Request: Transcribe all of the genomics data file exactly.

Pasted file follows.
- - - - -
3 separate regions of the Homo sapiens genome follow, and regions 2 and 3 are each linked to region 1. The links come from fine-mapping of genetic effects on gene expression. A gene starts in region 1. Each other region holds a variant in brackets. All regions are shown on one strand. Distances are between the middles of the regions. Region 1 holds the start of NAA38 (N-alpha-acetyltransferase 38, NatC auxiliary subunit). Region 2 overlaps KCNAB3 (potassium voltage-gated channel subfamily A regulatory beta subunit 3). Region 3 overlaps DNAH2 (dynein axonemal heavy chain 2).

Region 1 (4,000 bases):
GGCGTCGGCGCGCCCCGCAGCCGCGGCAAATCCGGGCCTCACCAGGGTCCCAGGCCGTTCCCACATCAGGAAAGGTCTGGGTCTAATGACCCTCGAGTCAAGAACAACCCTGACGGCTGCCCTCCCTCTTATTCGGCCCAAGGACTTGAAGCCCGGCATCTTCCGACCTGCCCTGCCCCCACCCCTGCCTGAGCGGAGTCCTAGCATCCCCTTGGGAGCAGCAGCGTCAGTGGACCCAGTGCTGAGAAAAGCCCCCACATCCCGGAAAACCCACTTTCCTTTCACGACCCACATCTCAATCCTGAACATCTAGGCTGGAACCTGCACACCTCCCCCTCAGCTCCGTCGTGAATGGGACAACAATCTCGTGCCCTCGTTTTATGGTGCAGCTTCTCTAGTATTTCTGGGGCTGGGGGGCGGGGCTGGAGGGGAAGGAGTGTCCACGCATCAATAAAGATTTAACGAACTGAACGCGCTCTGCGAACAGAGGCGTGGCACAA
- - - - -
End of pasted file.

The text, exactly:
3 separate regions of the Homo sapiens genome follow, and regions 2 and 3 are each linked to region 1. The links come from fine-mapping of genetic effects on gene expression. A gene starts in region 1. Each other region holds a variant in brackets. All regions are shown on one strand. Distances are between the middles of the regions. Region 1 holds the start of NAA38 (N-alpha-acetyltransferase 38, NatC auxiliary subunit). Region 2 overlaps KCNAB3 (potassium voltage-gated channel subfamily A regulatory beta subunit 3). Region 3 overlaps DNAH2 (dynein axonemal heavy chain 2).

Region 1 (4,000 bases):
GGCGTCGGCGCGCCCCGCAGCCGCGGCAAATCCGGGCCTCACCAGGGTCCCAGGCCGTTCCCACATCAGGAAAGGTCTGGGTCTAATGACCCTCGAGTCAAGAACAACCCTGACGGCTGCCCTCCCTCTTATTCGGCCCAAGGACTTGAAGCCCGGCATCTTCCGACCTGCCCTGCCCCCACCCCTGCCTGAGCGGAGTCCTAGCATCCCCTTGGGAGCAGCAGCGTCAGTGGACCCAGTGCTGAGAAAAGCCCCCACATCCCGGAAAACCCACTTTCCTTTCACGACCCACATCTCAATCCTGAACATCTAGGCTGGAACCTGCACACCTCCCCCTCAGCTCCGTCGTGAATGGGACAACAATCTCGTGCCCTCGTTTTATGGTGCAGCTTCTCTAGTATTTCTGGGGCTGGGGGGCGGGGCTGGAGGGGAAGGAGTGTCCACGCATCAATAAAGATTTAACGAACTGAACGCGCTCTGCGAACAGAGGCGTGGCACAA